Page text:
Supply Chain

Armor Probe Followed by Firings

Improper payments alleged at a subsidiary of the body-armor supplier.
Stephen Taub and Dave CookMay 3, 2007

Armor Holdings disclosed that certain employees, agents, and distributors were fired or have resigned after an internal investigation into alleged improper payments at its Armor Products International subsidiary.

In January, the company — formerly American Body Armor & Equipment — received a written request for information from the Office of Internal Oversight Services of the United Nations. The request concerned IHC Services, a U.N.-approved vendor intermediary retained by Armor Products International in 2003 to help prepare a proposal to supply body armor for U.N. personnel and peacekeeping forces.

That August, Armor Products International was awarded the contract, which runs through July of this year. The subsidiary worked with IHC on other U.N. contracts as well.

According to the Armor’s SEC filing, IHC was suspended by the U.N. in 2005; the filing cited published accounts of the ties between IHC and “a former U.N. procurement official who has pled guilty to various federal offenses involving misconduct while in his position at the U.N.”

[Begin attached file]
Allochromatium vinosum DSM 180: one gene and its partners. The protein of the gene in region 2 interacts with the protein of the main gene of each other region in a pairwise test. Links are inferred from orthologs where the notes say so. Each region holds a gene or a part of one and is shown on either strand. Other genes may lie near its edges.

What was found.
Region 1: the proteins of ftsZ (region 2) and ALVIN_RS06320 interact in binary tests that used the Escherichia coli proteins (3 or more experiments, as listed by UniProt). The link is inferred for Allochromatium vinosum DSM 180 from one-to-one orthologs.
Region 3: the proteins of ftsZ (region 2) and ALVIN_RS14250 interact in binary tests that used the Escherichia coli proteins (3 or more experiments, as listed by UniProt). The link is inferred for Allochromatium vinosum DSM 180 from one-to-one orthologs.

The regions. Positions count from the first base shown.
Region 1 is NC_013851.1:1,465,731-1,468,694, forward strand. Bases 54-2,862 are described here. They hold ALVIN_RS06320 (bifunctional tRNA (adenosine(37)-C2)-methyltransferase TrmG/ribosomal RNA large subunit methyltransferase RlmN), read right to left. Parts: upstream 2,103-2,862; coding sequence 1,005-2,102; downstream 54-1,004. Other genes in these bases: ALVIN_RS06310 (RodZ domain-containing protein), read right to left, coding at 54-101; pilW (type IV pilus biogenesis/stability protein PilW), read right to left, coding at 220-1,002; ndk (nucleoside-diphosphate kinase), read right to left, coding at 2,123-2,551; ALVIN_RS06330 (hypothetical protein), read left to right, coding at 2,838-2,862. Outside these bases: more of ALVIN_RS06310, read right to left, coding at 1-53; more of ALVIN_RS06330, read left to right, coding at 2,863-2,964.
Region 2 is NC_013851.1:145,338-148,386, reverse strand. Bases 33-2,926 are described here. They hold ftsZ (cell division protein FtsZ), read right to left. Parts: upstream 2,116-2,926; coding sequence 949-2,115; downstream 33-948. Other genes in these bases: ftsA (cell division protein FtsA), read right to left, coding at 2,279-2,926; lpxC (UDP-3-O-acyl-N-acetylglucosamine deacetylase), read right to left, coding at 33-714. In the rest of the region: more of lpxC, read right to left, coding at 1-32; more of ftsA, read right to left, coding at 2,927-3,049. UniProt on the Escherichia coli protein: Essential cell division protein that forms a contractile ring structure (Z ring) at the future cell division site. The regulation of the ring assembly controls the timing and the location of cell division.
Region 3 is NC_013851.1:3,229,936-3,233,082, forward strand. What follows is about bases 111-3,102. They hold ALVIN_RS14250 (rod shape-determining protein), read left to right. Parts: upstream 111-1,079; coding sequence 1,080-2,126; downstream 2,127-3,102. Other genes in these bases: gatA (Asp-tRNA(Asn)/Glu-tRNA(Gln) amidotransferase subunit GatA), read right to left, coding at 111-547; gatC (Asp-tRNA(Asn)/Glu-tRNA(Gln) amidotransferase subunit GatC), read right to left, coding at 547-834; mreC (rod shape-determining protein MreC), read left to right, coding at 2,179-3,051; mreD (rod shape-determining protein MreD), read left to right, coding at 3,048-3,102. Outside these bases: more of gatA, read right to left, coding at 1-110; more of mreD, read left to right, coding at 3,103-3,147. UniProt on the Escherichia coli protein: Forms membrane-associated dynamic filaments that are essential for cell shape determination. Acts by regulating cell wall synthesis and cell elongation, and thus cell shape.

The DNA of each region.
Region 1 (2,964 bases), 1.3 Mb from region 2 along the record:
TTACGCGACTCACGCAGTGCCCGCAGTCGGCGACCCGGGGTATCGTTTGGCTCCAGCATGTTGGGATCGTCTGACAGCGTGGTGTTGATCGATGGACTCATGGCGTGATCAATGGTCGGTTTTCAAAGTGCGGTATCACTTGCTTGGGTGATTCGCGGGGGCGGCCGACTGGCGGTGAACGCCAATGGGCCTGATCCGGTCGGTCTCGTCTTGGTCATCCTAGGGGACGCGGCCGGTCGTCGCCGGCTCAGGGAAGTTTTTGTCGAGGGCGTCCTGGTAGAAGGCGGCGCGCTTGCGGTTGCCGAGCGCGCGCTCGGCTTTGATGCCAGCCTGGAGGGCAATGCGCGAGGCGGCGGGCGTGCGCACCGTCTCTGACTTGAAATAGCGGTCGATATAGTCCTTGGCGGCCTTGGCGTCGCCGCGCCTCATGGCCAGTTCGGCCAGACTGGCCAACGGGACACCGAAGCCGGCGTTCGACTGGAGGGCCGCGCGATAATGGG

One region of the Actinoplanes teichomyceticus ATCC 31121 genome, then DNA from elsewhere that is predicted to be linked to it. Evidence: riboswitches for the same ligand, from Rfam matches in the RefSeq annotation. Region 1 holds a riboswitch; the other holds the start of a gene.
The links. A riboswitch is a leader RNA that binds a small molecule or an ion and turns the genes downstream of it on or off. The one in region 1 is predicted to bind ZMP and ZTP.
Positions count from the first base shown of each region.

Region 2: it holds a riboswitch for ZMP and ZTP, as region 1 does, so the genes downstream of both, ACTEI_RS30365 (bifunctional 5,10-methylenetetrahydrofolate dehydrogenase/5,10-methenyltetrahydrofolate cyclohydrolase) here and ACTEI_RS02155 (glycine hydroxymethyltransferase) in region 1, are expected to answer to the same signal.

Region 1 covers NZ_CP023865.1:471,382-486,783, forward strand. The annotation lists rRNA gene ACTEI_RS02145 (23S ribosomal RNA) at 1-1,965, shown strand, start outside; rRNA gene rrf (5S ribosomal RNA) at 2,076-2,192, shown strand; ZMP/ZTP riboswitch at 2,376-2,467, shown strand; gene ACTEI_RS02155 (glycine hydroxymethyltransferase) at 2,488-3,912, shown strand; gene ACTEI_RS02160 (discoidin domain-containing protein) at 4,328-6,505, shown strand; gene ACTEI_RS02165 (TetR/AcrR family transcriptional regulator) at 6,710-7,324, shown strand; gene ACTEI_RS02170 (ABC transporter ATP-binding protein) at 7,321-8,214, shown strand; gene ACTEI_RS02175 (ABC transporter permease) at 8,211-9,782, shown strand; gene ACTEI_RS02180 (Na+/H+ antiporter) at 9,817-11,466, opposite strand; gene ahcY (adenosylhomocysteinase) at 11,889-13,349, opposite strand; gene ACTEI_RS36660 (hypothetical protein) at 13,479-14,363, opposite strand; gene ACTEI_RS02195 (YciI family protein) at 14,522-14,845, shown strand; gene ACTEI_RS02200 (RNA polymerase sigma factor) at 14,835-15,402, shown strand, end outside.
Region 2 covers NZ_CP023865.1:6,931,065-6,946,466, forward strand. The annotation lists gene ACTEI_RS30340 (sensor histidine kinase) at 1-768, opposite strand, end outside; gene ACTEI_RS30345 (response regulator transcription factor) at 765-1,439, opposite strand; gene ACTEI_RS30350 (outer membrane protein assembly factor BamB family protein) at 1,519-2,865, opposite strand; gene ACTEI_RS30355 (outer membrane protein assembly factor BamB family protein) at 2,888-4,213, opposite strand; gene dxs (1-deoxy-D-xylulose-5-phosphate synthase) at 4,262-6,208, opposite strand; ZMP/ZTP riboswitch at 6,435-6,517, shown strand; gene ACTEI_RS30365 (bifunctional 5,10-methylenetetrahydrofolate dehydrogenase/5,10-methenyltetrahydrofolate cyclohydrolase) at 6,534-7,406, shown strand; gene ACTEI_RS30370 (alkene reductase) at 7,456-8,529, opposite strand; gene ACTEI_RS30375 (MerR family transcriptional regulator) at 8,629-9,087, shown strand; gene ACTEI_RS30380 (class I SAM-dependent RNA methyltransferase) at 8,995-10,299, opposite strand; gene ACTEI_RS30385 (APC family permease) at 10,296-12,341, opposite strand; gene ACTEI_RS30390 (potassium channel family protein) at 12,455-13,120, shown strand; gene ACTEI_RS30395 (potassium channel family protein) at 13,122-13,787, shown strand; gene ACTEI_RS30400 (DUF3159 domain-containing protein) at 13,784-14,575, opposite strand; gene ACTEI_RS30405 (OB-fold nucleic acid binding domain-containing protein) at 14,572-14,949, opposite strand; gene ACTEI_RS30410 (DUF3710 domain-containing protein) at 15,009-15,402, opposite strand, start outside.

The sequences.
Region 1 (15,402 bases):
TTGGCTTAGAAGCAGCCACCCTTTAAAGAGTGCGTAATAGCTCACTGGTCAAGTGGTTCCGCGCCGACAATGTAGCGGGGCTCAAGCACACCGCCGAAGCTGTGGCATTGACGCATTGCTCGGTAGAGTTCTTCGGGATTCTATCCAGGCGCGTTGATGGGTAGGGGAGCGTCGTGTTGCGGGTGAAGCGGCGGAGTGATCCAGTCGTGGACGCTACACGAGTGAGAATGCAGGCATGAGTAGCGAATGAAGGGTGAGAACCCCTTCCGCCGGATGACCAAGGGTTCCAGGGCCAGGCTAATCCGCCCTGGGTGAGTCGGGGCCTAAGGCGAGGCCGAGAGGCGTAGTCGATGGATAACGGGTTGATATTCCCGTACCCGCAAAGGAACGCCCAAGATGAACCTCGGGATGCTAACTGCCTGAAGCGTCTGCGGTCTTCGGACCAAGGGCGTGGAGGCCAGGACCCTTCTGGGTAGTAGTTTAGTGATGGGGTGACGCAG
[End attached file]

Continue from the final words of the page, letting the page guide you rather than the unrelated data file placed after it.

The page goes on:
After receiving the request for information from the U.N.’s oversight office, in February a special committee of Armor’s board began an investigation “into the circumstances surrounding the U.N. contract” and the company’s compliance with laws including the Foreign Corrupt Practices Act. The investigation “primarily concerned alleged improper payments” as well as related accounting issues.

The company added that it is cooperating with the Department of Justice and the Securities and Exchange Commission.

Armor also stated that it is implementing appropriate corrective actions and does not expect to make material adjustments to previously issued financials.